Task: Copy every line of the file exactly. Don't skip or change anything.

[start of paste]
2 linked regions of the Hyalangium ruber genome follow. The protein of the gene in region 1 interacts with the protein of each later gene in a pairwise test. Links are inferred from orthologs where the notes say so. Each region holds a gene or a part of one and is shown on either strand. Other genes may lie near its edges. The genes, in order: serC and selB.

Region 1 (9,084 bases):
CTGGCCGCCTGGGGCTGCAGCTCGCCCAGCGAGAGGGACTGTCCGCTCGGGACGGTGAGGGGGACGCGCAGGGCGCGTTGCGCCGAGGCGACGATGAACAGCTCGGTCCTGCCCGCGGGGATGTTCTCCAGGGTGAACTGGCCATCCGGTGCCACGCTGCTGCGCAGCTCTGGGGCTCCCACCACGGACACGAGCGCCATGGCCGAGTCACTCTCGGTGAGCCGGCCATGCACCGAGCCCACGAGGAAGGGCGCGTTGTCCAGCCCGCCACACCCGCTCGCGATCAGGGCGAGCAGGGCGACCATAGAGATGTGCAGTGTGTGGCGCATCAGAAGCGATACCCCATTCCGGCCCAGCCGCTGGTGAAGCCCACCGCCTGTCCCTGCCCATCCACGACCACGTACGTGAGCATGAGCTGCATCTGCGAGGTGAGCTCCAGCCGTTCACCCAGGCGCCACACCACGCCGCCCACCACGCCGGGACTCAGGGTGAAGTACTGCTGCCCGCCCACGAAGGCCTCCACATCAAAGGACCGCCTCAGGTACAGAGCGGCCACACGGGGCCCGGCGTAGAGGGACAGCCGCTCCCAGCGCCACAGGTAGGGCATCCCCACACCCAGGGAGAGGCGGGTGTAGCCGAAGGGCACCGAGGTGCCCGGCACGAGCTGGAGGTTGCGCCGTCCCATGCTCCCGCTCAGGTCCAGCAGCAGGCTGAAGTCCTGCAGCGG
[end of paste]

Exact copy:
2 linked regions of the Hyalangium ruber genome follow. The protein of the gene in region 1 interacts with the protein of each later gene in a pairwise test. Links are inferred from orthologs where the notes say so. Each region holds a gene or a part of one and is shown on either strand. Other genes may lie near its edges. The genes, in order: serC and selB.

Region 1 (9,084 bases):
CTGGCCGCCTGGGGCTGCAGCTCGCCCAGCGAGAGGGACTGTCCGCTCGGGACGGTGAGGGGGACGCGCAGGGCGCGTTGCGCCGAGGCGACGATGAACAGCTCGGTCCTGCCCGCGGGGATGTTCTCCAGGGTGAACTGGCCATCCGGTGCCACGCTGCTGCGCAGCTCTGGGGCTCCCACCACGGACACGAGCGCCATGGCCGAGTCACTCTCGGTGAGCCGGCCATGCACCGAGCCCACGAGGAAGGGCGCGTTGTCCAGCCCGCCACACCCGCTCGCGATCAGGGCGAGCAGGGCGACCATAGAGATGTGCAGTGTGTGGCGCATCAGAAGCGATACCCCATTCCGGCCCAGCCGCTGGTGAAGCCCACCGCCTGTCCCTGCCCATCCACGACCACGTACGTGAGCATGAGCTGCATCTGCGAGGTGAGCTCCAGCCGTTCACCCAGGCGCCACACCACGCCGCCCACCACGCCGGGACTCAGGGTGAAGTACTGCTGCCCGCCCACGAAGGCCTCCACATCAAAGGACCGCCTCAGGTACAGAGCGGCCACACGGGGCCCGGCGTAGAGGGACAGCCGCTCCCAGCGCCACAGGTAGGGCATCCCCACACCCAGGGAGAGGCGGGTGTAGCCGAAGGGCACCGAGGTGCCCGGCACGAGCTGGAGGTTGCGCCGTCCCATGCTCCCGCTCAGGTCCAGCAGCAGGCTGAAGTCCTGCAGCGG